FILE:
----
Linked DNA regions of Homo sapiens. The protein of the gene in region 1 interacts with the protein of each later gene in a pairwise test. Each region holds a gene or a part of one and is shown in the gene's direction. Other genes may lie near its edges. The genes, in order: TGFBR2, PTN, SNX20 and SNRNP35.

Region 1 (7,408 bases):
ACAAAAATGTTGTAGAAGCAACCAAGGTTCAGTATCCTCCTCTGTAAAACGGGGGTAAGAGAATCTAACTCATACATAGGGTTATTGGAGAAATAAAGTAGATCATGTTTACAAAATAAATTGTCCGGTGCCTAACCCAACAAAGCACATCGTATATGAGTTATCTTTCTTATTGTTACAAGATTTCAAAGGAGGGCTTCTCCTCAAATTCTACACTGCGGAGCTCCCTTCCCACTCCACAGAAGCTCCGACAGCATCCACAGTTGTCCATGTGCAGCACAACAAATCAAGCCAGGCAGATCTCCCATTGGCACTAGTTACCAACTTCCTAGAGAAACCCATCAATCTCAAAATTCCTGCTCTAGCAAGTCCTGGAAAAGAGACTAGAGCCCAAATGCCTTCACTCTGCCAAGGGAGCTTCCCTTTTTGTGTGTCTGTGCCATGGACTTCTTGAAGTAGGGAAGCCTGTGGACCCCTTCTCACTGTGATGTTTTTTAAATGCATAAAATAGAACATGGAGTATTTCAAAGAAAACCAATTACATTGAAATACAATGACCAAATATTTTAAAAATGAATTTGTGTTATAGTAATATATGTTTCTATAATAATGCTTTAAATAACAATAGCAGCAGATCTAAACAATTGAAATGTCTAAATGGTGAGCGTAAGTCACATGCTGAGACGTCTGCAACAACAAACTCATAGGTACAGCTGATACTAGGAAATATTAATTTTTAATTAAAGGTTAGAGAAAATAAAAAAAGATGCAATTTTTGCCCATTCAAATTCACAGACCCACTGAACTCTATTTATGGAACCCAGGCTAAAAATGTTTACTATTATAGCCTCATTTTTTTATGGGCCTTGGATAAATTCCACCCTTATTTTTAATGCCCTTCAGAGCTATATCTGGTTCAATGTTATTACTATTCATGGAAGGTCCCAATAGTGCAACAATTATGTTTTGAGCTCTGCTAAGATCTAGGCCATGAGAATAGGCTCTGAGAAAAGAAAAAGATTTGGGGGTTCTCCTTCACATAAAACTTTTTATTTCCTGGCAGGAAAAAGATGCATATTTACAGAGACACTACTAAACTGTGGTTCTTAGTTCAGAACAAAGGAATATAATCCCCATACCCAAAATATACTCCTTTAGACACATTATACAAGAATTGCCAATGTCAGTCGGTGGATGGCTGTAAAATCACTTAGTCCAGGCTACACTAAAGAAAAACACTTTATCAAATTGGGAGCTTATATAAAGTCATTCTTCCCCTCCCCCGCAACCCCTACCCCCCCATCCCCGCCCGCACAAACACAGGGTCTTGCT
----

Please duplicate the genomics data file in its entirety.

Linked DNA regions of Homo sapiens. The protein of the gene in region 1 interacts with the protein of each later gene in a pairwise test. Each region holds a gene or a part of one and is shown in the gene's direction. Other genes may lie near its edges. The genes, in order: TGFBR2, PTN, SNX20 and SNRNP35.

Region 1 (7,408 bases):
ACAAAAATGTTGTAGAAGCAACCAAGGTTCAGTATCCTCCTCTGTAAAACGGGGGTAAGAGAATCTAACTCATACATAGGGTTATTGGAGAAATAAAGTAGATCATGTTTACAAAATAAATTGTCCGGTGCCTAACCCAACAAAGCACATCGTATATGAGTTATCTTTCTTATTGTTACAAGATTTCAAAGGAGGGCTTCTCCTCAAATTCTACACTGCGGAGCTCCCTTCCCACTCCACAGAAGCTCCGACAGCATCCACAGTTGTCCATGTGCAGCACAACAAATCAAGCCAGGCAGATCTCCCATTGGCACTAGTTACCAACTTCCTAGAGAAACCCATCAATCTCAAAATTCCTGCTCTAGCAAGTCCTGGAAAAGAGACTAGAGCCCAAATGCCTTCACTCTGCCAAGGGAGCTTCCCTTTTTGTGTGTCTGTGCCATGGACTTCTTGAAGTAGGGAAGCCTGTGGACCCCTTCTCACTGTGATGTTTTTTAAATGCATAAAATAGAACATGGAGTATTTCAAAGAAAACCAATTACATTGAAATACAATGACCAAATATTTTAAAAATGAATTTGTGTTATAGTAATATATGTTTCTATAATAATGCTTTAAATAACAATAGCAGCAGATCTAAACAATTGAAATGTCTAAATGGTGAGCGTAAGTCACATGCTGAGACGTCTGCAACAACAAACTCATAGGTACAGCTGATACTAGGAAATATTAATTTTTAATTAAAGGTTAGAGAAAATAAAAAAAGATGCAATTTTTGCCCATTCAAATTCACAGACCCACTGAACTCTATTTATGGAACCCAGGCTAAAAATGTTTACTATTATAGCCTCATTTTTTTATGGGCCTTGGATAAATTCCACCCTTATTTTTAATGCCCTTCAGAGCTATATCTGGTTCAATGTTATTACTATTCATGGAAGGTCCCAATAGTGCAACAATTATGTTTTGAGCTCTGCTAAGATCTAGGCCATGAGAATAGGCTCTGAGAAAAGAAAAAGATTTGGGGGTTCTCCTTCACATAAAACTTTTTATTTCCTGGCAGGAAAAAGATGCATATTTACAGAGACACTACTAAACTGTGGTTCTTAGTTCAGAACAAAGGAATATAATCCCCATACCCAAAATATACTCCTTTAGACACATTATACAAGAATTGCCAATGTCAGTCGGTGGATGGCTGTAAAATCACTTAGTCCAGGCTACACTAAAGAAAAACACTTTATCAAATTGGGAGCTTATATAAAGTCATTCTTCCCCTCCCCCGCAACCCCTACCCCCCCATCCCCGCCCGCACAAACACAGGGTCTTGCT